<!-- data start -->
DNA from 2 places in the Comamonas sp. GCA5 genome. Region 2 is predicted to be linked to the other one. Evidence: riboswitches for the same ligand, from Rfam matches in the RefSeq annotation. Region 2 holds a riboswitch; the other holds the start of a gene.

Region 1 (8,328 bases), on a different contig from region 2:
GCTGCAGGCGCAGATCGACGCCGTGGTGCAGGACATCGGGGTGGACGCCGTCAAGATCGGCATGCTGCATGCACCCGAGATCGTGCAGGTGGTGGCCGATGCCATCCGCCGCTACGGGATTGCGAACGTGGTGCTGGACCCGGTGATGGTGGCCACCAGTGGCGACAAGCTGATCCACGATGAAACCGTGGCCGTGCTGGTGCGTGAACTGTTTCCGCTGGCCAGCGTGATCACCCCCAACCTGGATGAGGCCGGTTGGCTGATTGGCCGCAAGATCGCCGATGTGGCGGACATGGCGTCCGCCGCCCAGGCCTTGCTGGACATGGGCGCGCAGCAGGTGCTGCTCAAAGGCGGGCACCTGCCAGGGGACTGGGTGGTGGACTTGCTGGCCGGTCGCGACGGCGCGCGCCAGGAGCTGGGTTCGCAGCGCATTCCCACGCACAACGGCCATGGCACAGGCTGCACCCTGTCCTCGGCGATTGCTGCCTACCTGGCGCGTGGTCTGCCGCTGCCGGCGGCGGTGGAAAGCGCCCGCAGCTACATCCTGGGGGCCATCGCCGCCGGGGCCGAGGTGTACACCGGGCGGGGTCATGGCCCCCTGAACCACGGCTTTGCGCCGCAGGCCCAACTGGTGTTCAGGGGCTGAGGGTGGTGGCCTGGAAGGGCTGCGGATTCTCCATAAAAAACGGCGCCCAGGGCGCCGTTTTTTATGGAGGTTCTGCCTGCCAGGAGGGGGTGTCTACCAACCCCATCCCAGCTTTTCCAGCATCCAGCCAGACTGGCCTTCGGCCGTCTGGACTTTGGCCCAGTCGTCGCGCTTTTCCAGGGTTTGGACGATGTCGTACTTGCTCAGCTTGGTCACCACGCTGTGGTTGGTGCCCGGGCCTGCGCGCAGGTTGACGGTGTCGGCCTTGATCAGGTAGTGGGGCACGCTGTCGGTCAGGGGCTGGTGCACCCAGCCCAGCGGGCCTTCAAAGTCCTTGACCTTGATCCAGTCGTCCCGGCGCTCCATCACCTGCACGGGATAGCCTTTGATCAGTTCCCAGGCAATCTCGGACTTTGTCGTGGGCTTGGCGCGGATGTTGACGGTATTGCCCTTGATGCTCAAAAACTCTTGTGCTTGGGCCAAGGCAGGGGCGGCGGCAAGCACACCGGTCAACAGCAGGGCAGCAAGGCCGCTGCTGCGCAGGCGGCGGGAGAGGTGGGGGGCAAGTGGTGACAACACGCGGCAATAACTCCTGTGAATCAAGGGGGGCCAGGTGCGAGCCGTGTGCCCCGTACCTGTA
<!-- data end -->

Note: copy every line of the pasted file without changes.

DNA from 2 places in the Comamonas sp. GCA5 genome. Region 2 is predicted to be linked to the other one. Evidence: riboswitches for the same ligand, from Rfam matches in the RefSeq annotation. Region 2 holds a riboswitch; the other holds the start of a gene.

Region 1 (8,328 bases), on a different contig from region 2:
GCTGCAGGCGCAGATCGACGCCGTGGTGCAGGACATCGGGGTGGACGCCGTCAAGATCGGCATGCTGCATGCACCCGAGATCGTGCAGGTGGTGGCCGATGCCATCCGCCGCTACGGGATTGCGAACGTGGTGCTGGACCCGGTGATGGTGGCCACCAGTGGCGACAAGCTGATCCACGATGAAACCGTGGCCGTGCTGGTGCGTGAACTGTTTCCGCTGGCCAGCGTGATCACCCCCAACCTGGATGAGGCCGGTTGGCTGATTGGCCGCAAGATCGCCGATGTGGCGGACATGGCGTCCGCCGCCCAGGCCTTGCTGGACATGGGCGCGCAGCAGGTGCTGCTCAAAGGCGGGCACCTGCCAGGGGACTGGGTGGTGGACTTGCTGGCCGGTCGCGACGGCGCGCGCCAGGAGCTGGGTTCGCAGCGCATTCCCACGCACAACGGCCATGGCACAGGCTGCACCCTGTCCTCGGCGATTGCTGCCTACCTGGCGCGTGGTCTGCCGCTGCCGGCGGCGGTGGAAAGCGCCCGCAGCTACATCCTGGGGGCCATCGCCGCCGGGGCCGAGGTGTACACCGGGCGGGGTCATGGCCCCCTGAACCACGGCTTTGCGCCGCAGGCCCAACTGGTGTTCAGGGGCTGAGGGTGGTGGCCTGGAAGGGCTGCGGATTCTCCATAAAAAACGGCGCCCAGGGCGCCGTTTTTTATGGAGGTTCTGCCTGCCAGGAGGGGGTGTCTACCAACCCCATCCCAGCTTTTCCAGCATCCAGCCAGACTGGCCTTCGGCCGTCTGGACTTTGGCCCAGTCGTCGCGCTTTTCCAGGGTTTGGACGATGTCGTACTTGCTCAGCTTGGTCACCACGCTGTGGTTGGTGCCCGGGCCTGCGCGCAGGTTGACGGTGTCGGCCTTGATCAGGTAGTGGGGCACGCTGTCGGTCAGGGGCTGGTGCACCCAGCCCAGCGGGCCTTCAAAGTCCTTGACCTTGATCCAGTCGTCCCGGCGCTCCATCACCTGCACGGGATAGCCTTTGATCAGTTCCCAGGCAATCTCGGACTTTGTCGTGGGCTTGGCGCGGATGTTGACGGTATTGCCCTTGATGCTCAAAAACTCTTGTGCTTGGGCCAAGGCAGGGGCGGCGGCAAGCACACCGGTCAACAGCAGGGCAGCAAGGCCGCTGCTGCGCAGGCGGCGGGAGAGGTGGGGGGCAAGTGGTGACAACACGCGGCAATAACTCCTGTGAATCAAGGGGGGCCAGGTGCGAGCCGTGTGCCCCGTACCTGTA